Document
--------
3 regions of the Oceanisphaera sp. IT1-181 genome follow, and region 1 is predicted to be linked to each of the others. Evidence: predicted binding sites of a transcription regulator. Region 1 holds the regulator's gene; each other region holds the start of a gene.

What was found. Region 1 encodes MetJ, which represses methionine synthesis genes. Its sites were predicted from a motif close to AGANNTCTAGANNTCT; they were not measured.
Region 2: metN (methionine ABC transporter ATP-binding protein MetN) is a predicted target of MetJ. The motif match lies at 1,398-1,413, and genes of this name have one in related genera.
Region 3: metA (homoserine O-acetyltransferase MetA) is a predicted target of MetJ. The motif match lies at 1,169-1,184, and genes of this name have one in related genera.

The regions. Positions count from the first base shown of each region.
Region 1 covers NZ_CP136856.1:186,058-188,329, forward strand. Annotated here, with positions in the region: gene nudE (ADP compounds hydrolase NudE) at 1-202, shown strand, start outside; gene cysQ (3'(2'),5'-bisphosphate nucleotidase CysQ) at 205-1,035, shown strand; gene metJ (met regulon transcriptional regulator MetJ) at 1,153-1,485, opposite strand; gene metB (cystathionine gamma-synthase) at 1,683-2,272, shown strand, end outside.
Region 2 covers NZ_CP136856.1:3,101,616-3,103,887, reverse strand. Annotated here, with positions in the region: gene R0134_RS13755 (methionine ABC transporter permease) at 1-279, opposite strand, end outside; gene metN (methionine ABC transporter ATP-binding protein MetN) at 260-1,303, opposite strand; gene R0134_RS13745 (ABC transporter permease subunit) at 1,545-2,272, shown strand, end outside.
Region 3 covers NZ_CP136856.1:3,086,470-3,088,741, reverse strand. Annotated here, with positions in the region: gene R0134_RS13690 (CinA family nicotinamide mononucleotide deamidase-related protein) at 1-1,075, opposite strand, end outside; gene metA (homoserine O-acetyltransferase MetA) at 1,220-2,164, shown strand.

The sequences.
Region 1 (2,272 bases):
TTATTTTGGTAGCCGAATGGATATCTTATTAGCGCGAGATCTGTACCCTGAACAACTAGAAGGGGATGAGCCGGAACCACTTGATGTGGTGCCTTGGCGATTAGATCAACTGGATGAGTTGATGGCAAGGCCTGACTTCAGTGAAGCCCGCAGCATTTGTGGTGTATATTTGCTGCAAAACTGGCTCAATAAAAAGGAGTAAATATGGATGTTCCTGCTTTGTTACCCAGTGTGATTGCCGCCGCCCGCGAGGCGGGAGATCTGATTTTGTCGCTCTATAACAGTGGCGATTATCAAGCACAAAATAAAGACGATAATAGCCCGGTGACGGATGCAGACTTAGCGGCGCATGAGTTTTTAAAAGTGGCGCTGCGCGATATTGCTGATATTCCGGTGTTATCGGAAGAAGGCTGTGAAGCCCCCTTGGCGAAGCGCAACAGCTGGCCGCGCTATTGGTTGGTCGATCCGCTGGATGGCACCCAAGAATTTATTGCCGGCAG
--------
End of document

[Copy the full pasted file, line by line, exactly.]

3 regions of the Oceanisphaera sp. IT1-181 genome follow, and region 1 is predicted to be linked to each of the others. Evidence: predicted binding sites of a transcription regulator. Region 1 holds the regulator's gene; each other region holds the start of a gene.

What was found. Region 1 encodes MetJ, which represses methionine synthesis genes. Its sites were predicted from a motif close to AGANNTCTAGANNTCT; they were not measured.
Region 2: metN (methionine ABC transporter ATP-binding protein MetN) is a predicted target of MetJ. The motif match lies at 1,398-1,413, and genes of this name have one in related genera.
Region 3: metA (homoserine O-acetyltransferase MetA) is a predicted target of MetJ. The motif match lies at 1,169-1,184, and genes of this name have one in related genera.

The regions. Positions count from the first base shown of each region.
Region 1 covers NZ_CP136856.1:186,058-188,329, forward strand. Annotated here, with positions in the region: gene nudE (ADP compounds hydrolase NudE) at 1-202, shown strand, start outside; gene cysQ (3'(2'),5'-bisphosphate nucleotidase CysQ) at 205-1,035, shown strand; gene metJ (met regulon transcriptional regulator MetJ) at 1,153-1,485, opposite strand; gene metB (cystathionine gamma-synthase) at 1,683-2,272, shown strand, end outside.
Region 2 covers NZ_CP136856.1:3,101,616-3,103,887, reverse strand. Annotated here, with positions in the region: gene R0134_RS13755 (methionine ABC transporter permease) at 1-279, opposite strand, end outside; gene metN (methionine ABC transporter ATP-binding protein MetN) at 260-1,303, opposite strand; gene R0134_RS13745 (ABC transporter permease subunit) at 1,545-2,272, shown strand, end outside.
Region 3 covers NZ_CP136856.1:3,086,470-3,088,741, reverse strand. Annotated here, with positions in the region: gene R0134_RS13690 (CinA family nicotinamide mononucleotide deamidase-related protein) at 1-1,075, opposite strand, end outside; gene metA (homoserine O-acetyltransferase MetA) at 1,220-2,164, shown strand.

The sequences.
Region 1 (2,272 bases):
TTATTTTGGTAGCCGAATGGATATCTTATTAGCGCGAGATCTGTACCCTGAACAACTAGAAGGGGATGAGCCGGAACCACTTGATGTGGTGCCTTGGCGATTAGATCAACTGGATGAGTTGATGGCAAGGCCTGACTTCAGTGAAGCCCGCAGCATTTGTGGTGTATATTTGCTGCAAAACTGGCTCAATAAAAAGGAGTAAATATGGATGTTCCTGCTTTGTTACCCAGTGTGATTGCCGCCGCCCGCGAGGCGGGAGATCTGATTTTGTCGCTCTATAACAGTGGCGATTATCAAGCACAAAATAAAGACGATAATAGCCCGGTGACGGATGCAGACTTAGCGGCGCATGAGTTTTTAAAAGTGGCGCTGCGCGATATTGCTGATATTCCGGTGTTATCGGAAGAAGGCTGTGAAGCCCCCTTGGCGAAGCGCAACAGCTGGCCGCGCTATTGGTTGGTCGATCCGCTGGATGGCACCCAAGAATTTATTGCCGGCAG